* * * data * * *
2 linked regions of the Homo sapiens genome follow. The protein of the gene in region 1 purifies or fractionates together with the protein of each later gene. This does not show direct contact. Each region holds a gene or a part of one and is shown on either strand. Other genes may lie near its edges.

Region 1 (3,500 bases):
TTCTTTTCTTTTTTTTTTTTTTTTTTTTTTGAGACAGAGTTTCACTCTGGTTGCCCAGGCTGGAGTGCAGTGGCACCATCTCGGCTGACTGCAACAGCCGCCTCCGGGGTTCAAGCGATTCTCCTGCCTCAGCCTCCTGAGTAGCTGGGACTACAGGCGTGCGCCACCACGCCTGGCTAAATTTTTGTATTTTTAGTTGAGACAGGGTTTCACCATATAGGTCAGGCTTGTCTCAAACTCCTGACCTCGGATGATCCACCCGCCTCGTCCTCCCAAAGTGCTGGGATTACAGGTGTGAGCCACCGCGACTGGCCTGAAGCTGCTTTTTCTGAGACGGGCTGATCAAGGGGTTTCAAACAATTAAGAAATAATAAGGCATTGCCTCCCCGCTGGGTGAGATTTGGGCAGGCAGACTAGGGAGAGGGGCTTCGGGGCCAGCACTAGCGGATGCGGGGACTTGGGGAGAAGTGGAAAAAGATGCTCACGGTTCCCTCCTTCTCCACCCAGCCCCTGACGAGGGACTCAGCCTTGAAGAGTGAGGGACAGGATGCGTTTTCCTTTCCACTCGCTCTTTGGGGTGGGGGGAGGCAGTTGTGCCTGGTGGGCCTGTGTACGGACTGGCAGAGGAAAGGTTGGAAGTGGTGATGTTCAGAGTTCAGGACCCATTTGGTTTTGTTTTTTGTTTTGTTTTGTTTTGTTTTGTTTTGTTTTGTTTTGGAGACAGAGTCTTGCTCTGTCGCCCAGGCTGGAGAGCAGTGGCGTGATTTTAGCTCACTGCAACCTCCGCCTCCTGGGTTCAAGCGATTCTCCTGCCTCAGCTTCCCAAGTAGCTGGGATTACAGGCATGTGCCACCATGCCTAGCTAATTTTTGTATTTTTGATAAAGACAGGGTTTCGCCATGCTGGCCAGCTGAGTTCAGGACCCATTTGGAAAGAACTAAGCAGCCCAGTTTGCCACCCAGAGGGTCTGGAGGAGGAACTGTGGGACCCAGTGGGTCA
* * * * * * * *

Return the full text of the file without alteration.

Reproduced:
2 linked regions of the Homo sapiens genome follow. The protein of the gene in region 1 purifies or fractionates together with the protein of each later gene. This does not show direct contact. Each region holds a gene or a part of one and is shown on either strand. Other genes may lie near its edges.

Region 1 (3,500 bases):
TTCTTTTCTTTTTTTTTTTTTTTTTTTTTTGAGACAGAGTTTCACTCTGGTTGCCCAGGCTGGAGTGCAGTGGCACCATCTCGGCTGACTGCAACAGCCGCCTCCGGGGTTCAAGCGATTCTCCTGCCTCAGCCTCCTGAGTAGCTGGGACTACAGGCGTGCGCCACCACGCCTGGCTAAATTTTTGTATTTTTAGTTGAGACAGGGTTTCACCATATAGGTCAGGCTTGTCTCAAACTCCTGACCTCGGATGATCCACCCGCCTCGTCCTCCCAAAGTGCTGGGATTACAGGTGTGAGCCACCGCGACTGGCCTGAAGCTGCTTTTTCTGAGACGGGCTGATCAAGGGGTTTCAAACAATTAAGAAATAATAAGGCATTGCCTCCCCGCTGGGTGAGATTTGGGCAGGCAGACTAGGGAGAGGGGCTTCGGGGCCAGCACTAGCGGATGCGGGGACTTGGGGAGAAGTGGAAAAAGATGCTCACGGTTCCCTCCTTCTCCACCCAGCCCCTGACGAGGGACTCAGCCTTGAAGAGTGAGGGACAGGATGCGTTTTCCTTTCCACTCGCTCTTTGGGGTGGGGGGAGGCAGTTGTGCCTGGTGGGCCTGTGTACGGACTGGCAGAGGAAAGGTTGGAAGTGGTGATGTTCAGAGTTCAGGACCCATTTGGTTTTGTTTTTTGTTTTGTTTTGTTTTGTTTTGTTTTGTTTTGTTTTGGAGACAGAGTCTTGCTCTGTCGCCCAGGCTGGAGAGCAGTGGCGTGATTTTAGCTCACTGCAACCTCCGCCTCCTGGGTTCAAGCGATTCTCCTGCCTCAGCTTCCCAAGTAGCTGGGATTACAGGCATGTGCCACCATGCCTAGCTAATTTTTGTATTTTTGATAAAGACAGGGTTTCGCCATGCTGGCCAGCTGAGTTCAGGACCCATTTGGAAAGAACTAAGCAGCCCAGTTTGCCACCCAGAGGGTCTGGAGGAGGAACTGTGGGACCCAGTGGGTCA